Hygienic requirements to construction materials

The outer walls of the buildings are made of various natural or artificial materials. These materials should be strong, have thermal insulation and soundproof properties. The insulating properties of materials depend on the thermal conductivity of them (and the ability to conduct heat and heat capacity (ability to absorb and retain heat).
The thermal conductivity of the material depends on the porosity. The more porosity of the material, the lower the thermal conductivity, as the air trapped in the pores, is a poor conductor of heat.
The thermal conductivity and heat capacity of the material are inversely proportional. The higher the conductivity, the lower the heat. Building materials with high thermal capacity heat up more slowly, but slowly lose absorbed heat.
From a hygienic point of view, an important property of construction materials is hygroscopicity (ability to absorb and retain moisture). Currently, the use in the construction of such materials is prohibited.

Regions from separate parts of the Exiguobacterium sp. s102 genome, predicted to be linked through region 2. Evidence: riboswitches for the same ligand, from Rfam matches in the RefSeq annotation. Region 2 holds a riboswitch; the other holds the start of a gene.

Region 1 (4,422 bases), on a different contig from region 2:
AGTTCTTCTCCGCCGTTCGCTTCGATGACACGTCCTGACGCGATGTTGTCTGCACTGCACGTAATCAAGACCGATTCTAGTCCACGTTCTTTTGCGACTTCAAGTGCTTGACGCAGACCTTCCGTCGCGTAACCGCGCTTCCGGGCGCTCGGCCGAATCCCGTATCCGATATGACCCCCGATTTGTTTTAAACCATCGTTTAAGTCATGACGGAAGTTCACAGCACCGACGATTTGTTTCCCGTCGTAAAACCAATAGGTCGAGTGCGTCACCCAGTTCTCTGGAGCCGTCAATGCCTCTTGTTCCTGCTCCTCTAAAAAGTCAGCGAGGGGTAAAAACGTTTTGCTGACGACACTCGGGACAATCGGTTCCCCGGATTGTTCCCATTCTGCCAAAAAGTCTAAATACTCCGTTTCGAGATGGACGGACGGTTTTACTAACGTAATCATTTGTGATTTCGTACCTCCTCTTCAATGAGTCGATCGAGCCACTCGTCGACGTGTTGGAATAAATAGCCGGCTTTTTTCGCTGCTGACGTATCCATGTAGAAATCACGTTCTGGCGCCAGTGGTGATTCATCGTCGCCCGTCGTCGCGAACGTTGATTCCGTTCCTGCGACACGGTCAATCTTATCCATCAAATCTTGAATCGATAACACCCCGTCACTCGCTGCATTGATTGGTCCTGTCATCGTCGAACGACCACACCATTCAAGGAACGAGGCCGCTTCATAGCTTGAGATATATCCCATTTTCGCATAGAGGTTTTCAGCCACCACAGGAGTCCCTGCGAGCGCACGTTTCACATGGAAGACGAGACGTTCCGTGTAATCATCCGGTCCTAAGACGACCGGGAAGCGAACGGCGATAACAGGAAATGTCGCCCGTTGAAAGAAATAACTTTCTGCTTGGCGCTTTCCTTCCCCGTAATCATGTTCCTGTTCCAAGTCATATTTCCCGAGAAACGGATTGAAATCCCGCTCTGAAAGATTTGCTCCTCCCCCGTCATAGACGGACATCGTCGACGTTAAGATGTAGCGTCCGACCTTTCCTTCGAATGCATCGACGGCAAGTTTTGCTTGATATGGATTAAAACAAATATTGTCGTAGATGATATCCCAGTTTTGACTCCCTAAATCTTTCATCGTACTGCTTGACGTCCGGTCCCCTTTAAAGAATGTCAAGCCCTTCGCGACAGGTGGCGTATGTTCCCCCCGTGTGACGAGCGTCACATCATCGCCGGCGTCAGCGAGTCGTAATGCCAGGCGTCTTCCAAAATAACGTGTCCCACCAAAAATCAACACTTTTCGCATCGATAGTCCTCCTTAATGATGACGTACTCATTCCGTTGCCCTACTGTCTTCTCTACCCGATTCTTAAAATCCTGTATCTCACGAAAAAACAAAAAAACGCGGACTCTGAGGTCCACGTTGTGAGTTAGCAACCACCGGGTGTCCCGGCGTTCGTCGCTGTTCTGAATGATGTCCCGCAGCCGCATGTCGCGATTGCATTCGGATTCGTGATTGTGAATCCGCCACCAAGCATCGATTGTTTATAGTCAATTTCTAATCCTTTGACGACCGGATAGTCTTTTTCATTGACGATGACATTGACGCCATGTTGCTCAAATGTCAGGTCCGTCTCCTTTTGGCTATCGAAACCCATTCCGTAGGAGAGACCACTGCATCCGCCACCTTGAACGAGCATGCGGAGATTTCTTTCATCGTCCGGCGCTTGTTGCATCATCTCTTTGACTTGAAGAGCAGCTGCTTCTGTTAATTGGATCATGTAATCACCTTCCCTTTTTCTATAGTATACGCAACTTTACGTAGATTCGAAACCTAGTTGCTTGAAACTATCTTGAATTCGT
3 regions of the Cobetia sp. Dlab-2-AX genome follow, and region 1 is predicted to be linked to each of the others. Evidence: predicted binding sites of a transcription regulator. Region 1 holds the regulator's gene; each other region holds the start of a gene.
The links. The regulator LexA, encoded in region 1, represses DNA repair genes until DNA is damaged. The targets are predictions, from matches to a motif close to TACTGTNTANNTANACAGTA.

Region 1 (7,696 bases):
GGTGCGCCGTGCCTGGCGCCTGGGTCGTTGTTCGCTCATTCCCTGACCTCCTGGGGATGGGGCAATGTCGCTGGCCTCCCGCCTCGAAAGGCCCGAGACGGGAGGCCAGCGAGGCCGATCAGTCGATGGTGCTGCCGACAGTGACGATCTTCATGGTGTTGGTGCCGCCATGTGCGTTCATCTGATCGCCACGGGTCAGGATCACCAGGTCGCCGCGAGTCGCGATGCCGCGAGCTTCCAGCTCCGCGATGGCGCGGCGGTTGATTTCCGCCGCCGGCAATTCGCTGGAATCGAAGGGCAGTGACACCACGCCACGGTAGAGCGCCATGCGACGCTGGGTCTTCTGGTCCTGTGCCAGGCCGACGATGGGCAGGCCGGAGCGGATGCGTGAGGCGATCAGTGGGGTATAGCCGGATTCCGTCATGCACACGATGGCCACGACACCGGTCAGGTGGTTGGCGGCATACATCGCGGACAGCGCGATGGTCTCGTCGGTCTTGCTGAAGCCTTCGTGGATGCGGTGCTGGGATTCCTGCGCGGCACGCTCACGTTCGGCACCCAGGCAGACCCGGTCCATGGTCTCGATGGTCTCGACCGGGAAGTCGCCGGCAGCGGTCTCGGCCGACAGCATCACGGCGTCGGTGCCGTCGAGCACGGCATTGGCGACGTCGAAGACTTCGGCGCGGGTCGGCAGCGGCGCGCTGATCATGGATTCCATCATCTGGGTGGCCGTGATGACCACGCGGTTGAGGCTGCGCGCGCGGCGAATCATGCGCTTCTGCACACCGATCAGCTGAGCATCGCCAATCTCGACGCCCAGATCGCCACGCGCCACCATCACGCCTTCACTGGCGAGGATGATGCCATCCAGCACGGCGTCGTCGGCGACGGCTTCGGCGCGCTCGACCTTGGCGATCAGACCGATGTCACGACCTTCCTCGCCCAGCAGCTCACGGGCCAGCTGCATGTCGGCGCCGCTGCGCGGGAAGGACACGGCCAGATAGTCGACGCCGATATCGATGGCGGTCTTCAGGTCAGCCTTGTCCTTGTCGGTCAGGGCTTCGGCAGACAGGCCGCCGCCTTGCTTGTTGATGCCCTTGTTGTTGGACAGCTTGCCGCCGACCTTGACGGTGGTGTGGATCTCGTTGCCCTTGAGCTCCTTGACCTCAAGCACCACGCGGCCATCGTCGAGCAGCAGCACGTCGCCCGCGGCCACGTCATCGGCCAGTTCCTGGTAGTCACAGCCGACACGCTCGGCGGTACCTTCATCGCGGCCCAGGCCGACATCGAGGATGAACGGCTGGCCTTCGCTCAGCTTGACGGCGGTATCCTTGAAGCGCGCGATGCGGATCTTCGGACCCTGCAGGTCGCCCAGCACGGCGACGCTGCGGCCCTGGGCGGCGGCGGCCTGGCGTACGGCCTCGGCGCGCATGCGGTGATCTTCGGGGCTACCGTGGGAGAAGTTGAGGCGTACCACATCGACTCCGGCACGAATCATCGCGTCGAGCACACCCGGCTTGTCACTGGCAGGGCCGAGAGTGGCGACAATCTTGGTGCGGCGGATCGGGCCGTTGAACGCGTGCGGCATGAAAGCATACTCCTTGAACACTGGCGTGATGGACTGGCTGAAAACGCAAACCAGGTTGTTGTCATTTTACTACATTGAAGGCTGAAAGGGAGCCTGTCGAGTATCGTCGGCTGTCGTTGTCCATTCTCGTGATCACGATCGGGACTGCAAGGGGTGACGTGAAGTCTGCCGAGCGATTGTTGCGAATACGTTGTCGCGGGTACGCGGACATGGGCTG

In addition, construction materials must possess the necessary durability, fire resistance and not allocate indoor air toxic substances.
During the construction of multi-storey buildings often use solid or hollow brick, small and large units and special panel.
For low-rise construction is often used wood with a small conductivity. The negative feature of wood as a building material is its susceptibility to rot and easy Flammability.
To prevent destruction of the tree house mushrooms timber treated with antiseptics (creosote, fluoric sodium and others). In order to protect the timber against fire, they are impregnated of flame retardant substances.
The inner walls are built of wooden boards or other maloznakomyh materials and plaster.